simplify the effort, they have apparently put some rather simpleminded
restrictions on the name formats that are allowed.

   1. Initial(s) and last name.
   2. First name, last name.
   3. First name, middle initial, last name.

In June we received a refund check from the state taxation department, with
the same erroneous form of my name. I was prepared to put up with it for a
driver's license, but taxation is another story altogether. I wrote a letter
to the department at the time, and today I heard back from them.

It seems that the taxation department has moved to the same computer
system. The person I spoke with said that the old system was removed and the
new one brought into production December 15 of last year, with no overlap
period and no preliminary real-life testing, and they have been reporting
problems with it ever since (surprise!). This is just one more. She is
passing it on to the section head to bring up at the weekly meeting with the
systems people. Given that this package is used in more departments than
theirs, though, a change will probably not be trivial.

In addition to rejecting all but the forms shown above, the system does not
accept embedded blanks (e.g. "Mary Ann"), periods, or even hyphens (!) in
names. Worse, it cannot take both given names in full - i.e. the legal name
that appears on one's birth certificate, passport, SS card, etc.  (Although
I didn't ask, I strongly suspect that it will not accept multiple middle
initials, either.)

This strikes me as more than just an issue of people being forced to fit
within unnecessary software limitations. By restricting the forms of names,
they increase the chance of namespace collisions (especially on driver's
licenses, where the name is often the only common key across states).  Since
the IRS doesn't appear to have this problem, there will be mismatches in the
combination of SSN+name in the state and federal tax records. This could
potentially make it harder to identify phony SSN numbers and bad duplicates.
And it will add to the opinion held by many people that "computers" are
dictating their lives, when in fact it's the people specifying and designing
the software who are doing that.

If anyone has any more information about this database project, I would be
very interested in hearing it.

M. Ruth Milner, Assistant to the Director -- Computing, NRAO, Socorro NM
rmilner@nrao.edu  1-505-835-7282  FAX 505-835-7027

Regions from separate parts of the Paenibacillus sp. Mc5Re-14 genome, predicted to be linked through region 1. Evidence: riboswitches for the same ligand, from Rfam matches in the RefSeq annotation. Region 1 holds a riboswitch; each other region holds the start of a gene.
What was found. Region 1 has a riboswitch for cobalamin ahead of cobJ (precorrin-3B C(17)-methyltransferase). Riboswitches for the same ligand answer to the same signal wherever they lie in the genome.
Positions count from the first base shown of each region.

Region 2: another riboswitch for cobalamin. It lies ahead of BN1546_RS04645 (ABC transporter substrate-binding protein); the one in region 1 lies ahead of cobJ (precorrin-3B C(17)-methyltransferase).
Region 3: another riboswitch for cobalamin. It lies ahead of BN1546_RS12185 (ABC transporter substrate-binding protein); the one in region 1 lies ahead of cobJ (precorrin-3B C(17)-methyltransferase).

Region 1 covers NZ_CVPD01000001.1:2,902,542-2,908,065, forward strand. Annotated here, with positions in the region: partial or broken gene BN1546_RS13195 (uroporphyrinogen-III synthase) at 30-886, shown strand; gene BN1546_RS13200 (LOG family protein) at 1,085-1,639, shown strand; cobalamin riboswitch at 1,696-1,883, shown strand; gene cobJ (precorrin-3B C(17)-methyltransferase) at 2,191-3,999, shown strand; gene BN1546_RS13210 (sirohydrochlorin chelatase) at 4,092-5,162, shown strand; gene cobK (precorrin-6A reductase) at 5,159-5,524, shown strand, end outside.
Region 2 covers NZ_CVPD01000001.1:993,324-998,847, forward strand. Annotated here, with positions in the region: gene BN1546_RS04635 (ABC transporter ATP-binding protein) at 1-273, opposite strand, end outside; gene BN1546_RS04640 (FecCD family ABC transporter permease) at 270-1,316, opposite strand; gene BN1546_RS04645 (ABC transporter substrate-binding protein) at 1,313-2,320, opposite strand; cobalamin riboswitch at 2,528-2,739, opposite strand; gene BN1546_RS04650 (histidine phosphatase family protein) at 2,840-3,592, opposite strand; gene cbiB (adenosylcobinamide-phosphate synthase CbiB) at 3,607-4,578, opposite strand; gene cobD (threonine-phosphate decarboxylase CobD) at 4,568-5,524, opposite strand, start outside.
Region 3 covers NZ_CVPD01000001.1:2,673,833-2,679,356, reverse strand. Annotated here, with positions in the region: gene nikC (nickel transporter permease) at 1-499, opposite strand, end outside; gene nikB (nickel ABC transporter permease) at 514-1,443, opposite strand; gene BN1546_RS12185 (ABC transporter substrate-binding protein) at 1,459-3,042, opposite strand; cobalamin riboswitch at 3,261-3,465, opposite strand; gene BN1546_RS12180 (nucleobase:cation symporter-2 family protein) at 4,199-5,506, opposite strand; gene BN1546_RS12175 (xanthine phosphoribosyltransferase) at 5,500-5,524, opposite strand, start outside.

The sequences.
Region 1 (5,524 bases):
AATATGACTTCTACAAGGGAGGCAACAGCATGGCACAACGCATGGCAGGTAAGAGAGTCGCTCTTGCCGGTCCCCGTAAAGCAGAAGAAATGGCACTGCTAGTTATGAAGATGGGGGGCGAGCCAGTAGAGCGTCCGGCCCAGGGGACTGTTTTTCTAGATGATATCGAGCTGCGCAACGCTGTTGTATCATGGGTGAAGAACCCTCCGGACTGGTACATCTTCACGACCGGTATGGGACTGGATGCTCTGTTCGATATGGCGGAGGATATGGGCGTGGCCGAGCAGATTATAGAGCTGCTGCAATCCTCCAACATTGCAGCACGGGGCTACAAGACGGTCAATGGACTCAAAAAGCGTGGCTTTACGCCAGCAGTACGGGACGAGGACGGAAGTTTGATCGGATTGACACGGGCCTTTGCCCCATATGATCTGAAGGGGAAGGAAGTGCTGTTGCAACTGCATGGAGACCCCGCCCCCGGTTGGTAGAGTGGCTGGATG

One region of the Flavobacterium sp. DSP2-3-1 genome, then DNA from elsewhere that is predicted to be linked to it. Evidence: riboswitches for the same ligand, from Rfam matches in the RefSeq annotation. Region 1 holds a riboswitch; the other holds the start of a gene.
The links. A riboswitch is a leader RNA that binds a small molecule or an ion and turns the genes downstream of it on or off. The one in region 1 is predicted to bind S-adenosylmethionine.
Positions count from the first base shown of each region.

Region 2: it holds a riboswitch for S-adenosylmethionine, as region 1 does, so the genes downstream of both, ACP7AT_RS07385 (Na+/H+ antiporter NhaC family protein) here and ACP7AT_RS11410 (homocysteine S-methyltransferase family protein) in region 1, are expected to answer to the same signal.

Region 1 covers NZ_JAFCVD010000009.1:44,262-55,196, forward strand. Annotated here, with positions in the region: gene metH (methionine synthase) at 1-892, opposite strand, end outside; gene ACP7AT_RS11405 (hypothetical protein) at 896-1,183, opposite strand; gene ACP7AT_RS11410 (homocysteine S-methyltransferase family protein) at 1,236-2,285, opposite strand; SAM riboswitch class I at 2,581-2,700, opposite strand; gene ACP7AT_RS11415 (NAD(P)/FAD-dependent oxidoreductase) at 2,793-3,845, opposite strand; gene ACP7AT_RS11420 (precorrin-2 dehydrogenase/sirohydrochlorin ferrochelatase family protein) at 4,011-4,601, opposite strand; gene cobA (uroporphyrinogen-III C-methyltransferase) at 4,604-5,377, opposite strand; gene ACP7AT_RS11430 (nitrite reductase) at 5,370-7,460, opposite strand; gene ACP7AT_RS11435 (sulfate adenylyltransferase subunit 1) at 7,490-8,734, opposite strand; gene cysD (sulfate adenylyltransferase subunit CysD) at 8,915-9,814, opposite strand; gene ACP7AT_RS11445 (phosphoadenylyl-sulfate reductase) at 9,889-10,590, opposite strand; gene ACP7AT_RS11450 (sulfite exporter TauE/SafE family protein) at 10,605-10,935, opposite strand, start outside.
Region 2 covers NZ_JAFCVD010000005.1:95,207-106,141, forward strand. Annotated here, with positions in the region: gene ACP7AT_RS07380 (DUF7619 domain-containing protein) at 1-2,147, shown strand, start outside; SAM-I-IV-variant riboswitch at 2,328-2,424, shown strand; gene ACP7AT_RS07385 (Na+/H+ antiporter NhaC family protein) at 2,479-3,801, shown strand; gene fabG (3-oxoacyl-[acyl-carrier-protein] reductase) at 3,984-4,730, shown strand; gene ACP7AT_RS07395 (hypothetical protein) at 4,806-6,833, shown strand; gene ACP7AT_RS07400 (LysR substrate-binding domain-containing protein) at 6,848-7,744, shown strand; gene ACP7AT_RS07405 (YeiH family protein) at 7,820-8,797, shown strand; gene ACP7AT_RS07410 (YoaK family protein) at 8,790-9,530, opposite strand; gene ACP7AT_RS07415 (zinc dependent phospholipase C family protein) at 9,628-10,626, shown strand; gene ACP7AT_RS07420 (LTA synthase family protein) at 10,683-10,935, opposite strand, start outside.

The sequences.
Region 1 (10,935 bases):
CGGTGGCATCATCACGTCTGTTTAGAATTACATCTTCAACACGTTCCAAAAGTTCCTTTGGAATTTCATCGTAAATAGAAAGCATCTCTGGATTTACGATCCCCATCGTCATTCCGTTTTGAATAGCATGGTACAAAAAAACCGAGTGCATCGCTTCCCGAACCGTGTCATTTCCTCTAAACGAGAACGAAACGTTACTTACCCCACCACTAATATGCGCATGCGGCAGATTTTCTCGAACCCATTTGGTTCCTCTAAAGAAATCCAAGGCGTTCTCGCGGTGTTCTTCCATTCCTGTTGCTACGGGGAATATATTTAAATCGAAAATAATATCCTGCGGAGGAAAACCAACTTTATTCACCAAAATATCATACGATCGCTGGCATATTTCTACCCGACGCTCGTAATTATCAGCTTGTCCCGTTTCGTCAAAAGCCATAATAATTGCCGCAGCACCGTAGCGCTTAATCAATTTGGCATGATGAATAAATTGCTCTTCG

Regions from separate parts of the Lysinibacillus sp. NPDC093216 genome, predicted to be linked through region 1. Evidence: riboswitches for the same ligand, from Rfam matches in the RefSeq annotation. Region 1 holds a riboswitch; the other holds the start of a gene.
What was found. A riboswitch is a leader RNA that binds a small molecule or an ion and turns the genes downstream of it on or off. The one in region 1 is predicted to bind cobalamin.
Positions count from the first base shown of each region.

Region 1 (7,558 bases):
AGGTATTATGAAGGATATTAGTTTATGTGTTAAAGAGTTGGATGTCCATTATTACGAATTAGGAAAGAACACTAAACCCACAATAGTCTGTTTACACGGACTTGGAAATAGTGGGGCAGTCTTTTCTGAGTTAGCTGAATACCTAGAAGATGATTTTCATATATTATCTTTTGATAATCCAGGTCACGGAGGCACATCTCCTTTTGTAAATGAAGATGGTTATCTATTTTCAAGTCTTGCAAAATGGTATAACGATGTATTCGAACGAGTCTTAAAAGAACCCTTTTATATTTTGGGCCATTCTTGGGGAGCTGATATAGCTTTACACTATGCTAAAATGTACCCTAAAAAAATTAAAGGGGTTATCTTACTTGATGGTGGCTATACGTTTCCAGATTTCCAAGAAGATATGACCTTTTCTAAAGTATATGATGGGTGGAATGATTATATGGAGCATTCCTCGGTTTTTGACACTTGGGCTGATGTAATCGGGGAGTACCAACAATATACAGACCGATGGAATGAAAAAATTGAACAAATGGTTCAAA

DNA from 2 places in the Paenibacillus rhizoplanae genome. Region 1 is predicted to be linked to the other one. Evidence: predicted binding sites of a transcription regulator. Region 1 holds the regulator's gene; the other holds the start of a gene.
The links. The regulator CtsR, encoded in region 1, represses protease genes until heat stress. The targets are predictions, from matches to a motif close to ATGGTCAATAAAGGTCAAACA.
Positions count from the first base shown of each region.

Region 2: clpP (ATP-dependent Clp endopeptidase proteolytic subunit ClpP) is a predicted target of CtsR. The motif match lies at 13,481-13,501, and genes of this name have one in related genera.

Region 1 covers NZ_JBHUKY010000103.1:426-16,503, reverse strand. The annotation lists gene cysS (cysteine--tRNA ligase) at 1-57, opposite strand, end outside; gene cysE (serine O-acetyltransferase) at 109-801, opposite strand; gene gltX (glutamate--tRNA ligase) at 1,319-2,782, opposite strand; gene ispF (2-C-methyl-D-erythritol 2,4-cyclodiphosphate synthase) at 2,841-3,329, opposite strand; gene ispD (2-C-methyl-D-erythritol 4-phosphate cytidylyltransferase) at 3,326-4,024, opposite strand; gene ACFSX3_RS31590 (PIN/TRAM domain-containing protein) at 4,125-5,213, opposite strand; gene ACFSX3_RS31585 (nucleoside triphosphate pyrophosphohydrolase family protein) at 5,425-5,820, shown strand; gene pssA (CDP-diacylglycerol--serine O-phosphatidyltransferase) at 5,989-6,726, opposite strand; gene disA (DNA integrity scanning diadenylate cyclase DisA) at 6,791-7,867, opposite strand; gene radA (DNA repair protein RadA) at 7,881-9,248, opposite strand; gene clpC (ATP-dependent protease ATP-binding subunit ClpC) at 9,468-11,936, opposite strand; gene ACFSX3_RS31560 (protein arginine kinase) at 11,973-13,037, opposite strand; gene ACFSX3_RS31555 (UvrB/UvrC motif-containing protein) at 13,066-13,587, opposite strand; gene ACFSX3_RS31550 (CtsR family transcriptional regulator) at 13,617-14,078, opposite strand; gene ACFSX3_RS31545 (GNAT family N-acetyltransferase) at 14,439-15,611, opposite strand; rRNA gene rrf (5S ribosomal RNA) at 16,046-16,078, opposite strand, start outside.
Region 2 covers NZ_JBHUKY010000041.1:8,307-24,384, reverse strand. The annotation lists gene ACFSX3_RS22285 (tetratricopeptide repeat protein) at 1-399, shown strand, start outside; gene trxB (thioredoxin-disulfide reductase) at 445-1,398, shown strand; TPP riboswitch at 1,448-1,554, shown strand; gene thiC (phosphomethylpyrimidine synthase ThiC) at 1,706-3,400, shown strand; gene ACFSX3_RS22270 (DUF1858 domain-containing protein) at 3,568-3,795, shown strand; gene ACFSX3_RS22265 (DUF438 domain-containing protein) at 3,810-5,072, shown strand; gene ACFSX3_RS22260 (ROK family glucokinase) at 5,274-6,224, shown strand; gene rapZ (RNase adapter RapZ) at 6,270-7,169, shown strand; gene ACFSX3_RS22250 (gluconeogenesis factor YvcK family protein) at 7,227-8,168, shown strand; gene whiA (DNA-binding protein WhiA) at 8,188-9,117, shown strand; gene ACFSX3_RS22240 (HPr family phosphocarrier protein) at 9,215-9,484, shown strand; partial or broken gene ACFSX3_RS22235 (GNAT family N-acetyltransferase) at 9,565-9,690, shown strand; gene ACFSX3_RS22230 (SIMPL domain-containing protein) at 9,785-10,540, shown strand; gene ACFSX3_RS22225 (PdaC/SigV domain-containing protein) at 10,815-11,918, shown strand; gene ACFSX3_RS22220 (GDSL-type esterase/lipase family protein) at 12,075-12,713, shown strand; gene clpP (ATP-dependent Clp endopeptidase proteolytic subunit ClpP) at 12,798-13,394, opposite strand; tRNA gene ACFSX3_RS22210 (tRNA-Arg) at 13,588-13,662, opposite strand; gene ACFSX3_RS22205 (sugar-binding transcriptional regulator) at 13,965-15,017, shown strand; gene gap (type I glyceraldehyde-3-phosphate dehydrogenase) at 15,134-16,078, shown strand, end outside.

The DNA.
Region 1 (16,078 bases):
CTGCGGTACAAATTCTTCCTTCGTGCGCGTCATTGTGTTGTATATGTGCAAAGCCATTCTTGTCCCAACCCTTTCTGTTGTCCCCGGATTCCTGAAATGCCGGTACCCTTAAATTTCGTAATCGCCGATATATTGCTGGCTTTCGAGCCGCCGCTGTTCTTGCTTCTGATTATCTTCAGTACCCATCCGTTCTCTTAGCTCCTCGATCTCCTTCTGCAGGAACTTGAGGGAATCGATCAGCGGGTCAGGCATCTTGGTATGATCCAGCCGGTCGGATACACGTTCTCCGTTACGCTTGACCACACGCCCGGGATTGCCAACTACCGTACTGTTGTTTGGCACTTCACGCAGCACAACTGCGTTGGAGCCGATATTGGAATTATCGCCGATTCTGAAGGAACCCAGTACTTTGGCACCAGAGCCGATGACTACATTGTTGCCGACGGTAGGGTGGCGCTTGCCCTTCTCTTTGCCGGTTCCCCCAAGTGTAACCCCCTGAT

[This is an OLD tale in RISKS, but worth repeating, because
  it does not seem to go away.  PGN]


REVIEW: "Personal Encryption Clearly Explained", Pete Loshin

Rob Slade <rslade@sprint.ca>
Wed, 21 Oct 1998 09:55:17 -0800
BKPERENC.RVW   980726

"Personal Encryption Clearly Explained", Pete Loshin, 1998,
0-12-455837-2, U$39.95/C$55.95
%A   Pete Loshin pete@loshin.com
%C   525 B Street, Suite 1900, San Diego, CA   92101-4495
%D   1998
%G   0-12-455837-2
%I   Academic Press/Academic Press Professional/Harcourt Brace
%O   U$39.95/C$55.95 800-321-5068 fax: 619-699-6380 app@acad.com
%P   545 p.
%T   "Personal Encryption Clearly Explained"

I am getting just a little tired of the car analogy.
"You don't need to be a mechanic," so the metaphor goes, "to drive a car.
Therefore, you don't need to know anything about the theory behind
[encryption|networking|programming|etc.] in order to use a computer."  This
comparison ignores two important points.  One is that in 1912 you *did* need
to be a fair mechanic to operate a car effectively, and that is roughly
where we are with regard to the development of the computer.  The second
point is that while computer programs are generally easy enough for a novice
to use once they have been set up, the choice, evaluation, and configuration
of systems requires much more background.  Particularly in the field of
encryption, in recent times "experts" have been recommending systems for
which the time needed to crack keys has fallen to literally hours.

This book purports to give you everything that you need in order to both use
and understand encryption, specifically with regard to digital signatures.